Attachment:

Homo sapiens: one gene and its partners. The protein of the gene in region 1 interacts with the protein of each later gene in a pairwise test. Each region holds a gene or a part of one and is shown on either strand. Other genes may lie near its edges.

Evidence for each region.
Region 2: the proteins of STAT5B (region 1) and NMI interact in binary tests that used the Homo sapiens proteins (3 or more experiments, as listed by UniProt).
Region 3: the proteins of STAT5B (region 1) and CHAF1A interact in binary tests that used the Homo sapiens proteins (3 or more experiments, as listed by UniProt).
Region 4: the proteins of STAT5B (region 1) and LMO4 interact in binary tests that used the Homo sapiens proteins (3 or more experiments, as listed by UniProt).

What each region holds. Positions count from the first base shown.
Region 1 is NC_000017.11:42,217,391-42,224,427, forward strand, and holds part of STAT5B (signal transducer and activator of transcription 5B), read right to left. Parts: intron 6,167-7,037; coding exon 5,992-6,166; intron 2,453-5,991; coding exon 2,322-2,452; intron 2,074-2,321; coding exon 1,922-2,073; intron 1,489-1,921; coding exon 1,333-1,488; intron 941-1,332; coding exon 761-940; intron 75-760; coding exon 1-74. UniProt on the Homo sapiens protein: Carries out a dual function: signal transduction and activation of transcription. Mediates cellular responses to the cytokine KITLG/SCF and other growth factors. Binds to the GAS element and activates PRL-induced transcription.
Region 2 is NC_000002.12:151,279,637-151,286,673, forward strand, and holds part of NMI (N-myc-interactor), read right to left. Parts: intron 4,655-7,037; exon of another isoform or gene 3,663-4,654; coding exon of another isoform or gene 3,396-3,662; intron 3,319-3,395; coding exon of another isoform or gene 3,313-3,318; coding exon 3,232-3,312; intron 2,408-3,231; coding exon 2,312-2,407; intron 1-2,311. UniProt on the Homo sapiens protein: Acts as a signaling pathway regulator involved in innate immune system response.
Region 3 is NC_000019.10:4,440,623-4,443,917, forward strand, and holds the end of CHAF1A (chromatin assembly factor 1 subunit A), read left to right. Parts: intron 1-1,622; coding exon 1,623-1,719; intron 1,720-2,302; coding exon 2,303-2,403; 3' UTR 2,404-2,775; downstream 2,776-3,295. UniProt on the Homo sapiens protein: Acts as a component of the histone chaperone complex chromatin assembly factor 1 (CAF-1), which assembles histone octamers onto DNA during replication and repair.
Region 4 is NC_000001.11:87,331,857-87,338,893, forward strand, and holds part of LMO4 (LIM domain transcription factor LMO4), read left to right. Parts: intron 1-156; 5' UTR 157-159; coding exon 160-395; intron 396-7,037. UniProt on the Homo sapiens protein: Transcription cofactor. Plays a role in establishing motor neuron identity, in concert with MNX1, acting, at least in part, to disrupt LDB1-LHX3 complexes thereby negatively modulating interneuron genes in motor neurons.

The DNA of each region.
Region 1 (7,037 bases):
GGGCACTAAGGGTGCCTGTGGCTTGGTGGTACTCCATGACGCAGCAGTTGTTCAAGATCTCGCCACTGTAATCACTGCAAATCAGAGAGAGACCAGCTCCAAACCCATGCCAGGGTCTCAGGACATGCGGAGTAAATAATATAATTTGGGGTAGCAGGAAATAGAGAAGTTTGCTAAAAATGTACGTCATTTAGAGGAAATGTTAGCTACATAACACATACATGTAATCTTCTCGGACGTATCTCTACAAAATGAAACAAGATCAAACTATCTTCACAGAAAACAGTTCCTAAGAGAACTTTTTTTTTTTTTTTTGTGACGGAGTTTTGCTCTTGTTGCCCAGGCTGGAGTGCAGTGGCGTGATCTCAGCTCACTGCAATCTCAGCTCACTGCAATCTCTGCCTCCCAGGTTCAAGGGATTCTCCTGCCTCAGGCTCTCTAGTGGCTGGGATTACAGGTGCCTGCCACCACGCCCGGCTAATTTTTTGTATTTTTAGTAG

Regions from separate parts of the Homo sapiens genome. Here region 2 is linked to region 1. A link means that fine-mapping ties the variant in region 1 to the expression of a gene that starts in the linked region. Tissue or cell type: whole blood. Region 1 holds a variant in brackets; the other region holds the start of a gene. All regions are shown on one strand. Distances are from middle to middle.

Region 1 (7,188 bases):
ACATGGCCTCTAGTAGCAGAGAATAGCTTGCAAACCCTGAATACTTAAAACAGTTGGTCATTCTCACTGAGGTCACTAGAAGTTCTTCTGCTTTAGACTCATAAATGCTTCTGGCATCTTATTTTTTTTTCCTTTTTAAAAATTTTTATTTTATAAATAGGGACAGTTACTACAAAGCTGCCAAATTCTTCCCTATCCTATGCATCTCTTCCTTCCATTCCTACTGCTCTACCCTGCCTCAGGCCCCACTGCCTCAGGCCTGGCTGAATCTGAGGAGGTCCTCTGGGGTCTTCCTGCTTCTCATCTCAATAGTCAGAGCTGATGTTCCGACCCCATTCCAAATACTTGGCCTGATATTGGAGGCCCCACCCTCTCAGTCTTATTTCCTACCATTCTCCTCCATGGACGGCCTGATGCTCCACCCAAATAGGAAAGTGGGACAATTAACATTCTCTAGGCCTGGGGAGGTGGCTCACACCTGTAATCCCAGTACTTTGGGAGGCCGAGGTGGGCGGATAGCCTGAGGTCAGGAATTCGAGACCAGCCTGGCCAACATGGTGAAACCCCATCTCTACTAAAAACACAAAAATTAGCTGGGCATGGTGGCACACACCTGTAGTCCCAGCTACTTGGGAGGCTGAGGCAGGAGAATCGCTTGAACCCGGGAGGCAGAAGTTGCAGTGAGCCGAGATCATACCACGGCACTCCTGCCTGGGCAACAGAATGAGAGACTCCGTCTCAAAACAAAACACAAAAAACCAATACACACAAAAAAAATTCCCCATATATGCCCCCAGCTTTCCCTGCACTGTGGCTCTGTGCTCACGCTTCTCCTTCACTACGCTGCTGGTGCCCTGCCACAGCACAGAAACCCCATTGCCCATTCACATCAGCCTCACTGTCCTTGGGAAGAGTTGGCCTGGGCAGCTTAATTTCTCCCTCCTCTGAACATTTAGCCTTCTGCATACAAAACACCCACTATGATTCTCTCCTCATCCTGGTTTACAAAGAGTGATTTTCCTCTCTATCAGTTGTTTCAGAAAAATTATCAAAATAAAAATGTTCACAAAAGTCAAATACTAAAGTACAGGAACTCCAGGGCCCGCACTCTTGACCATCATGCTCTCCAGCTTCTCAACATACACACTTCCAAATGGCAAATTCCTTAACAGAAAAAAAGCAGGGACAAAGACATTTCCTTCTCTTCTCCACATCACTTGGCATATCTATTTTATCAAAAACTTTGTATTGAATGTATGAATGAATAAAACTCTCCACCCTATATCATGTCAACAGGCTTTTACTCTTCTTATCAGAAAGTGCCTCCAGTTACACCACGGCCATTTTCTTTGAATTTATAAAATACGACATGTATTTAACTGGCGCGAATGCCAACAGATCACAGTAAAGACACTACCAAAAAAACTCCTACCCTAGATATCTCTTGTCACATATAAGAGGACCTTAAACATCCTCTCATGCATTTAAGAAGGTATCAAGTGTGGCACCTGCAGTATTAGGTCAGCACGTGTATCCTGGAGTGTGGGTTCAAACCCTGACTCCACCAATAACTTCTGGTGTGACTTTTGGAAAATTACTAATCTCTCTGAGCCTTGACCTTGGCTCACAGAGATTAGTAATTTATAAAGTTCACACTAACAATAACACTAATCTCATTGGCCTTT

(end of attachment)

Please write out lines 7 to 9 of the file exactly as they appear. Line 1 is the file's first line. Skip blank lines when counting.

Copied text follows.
Region 1 is NC_000017.11:42,217,391-42,224,427, forward strand, and holds part of STAT5B (signal transducer and activator of transcription 5B), read right to left. Parts: intron 6,167-7,037; coding exon 5,992-6,166; intron 2,453-5,991; coding exon 2,322-2,452; intron 2,074-2,321; coding exon 1,922-2,073; intron 1,489-1,921; coding exon 1,333-1,488; intron 941-1,332; coding exon 761-940; intron 75-760; coding exon 1-74. UniProt on the Homo sapiens protein: Carries out a dual function: signal transduction and activation of transcription. Mediates cellular responses to the cytokine KITLG/SCF and other growth factors. Binds to the GAS element and activates PRL-induced transcription.
Region 2 is NC_000002.12:151,279,637-151,286,673, forward strand, and holds part of NMI (N-myc-interactor), read right to left. Parts: intron 4,655-7,037; exon of another isoform or gene 3,663-4,654; coding exon of another isoform or gene 3,396-3,662; intron 3,319-3,395; coding exon of another isoform or gene 3,313-3,318; coding exon 3,232-3,312; intron 2,408-3,231; coding exon 2,312-2,407; intron 1-2,311. UniProt on the Homo sapiens protein: Acts as a signaling pathway regulator involved in innate immune system response.
Region 3 is NC_000019.10:4,440,623-4,443,917, forward strand, and holds the end of CHAF1A (chromatin assembly factor 1 subunit A), read left to right. Parts: intron 1-1,622; coding exon 1,623-1,719; intron 1,720-2,302; coding exon 2,303-2,403; 3' UTR 2,404-2,775; downstream 2,776-3,295. UniProt on the Homo sapiens protein: Acts as a component of the histone chaperone complex chromatin assembly factor 1 (CAF-1), which assembles histone octamers onto DNA during replication and repair.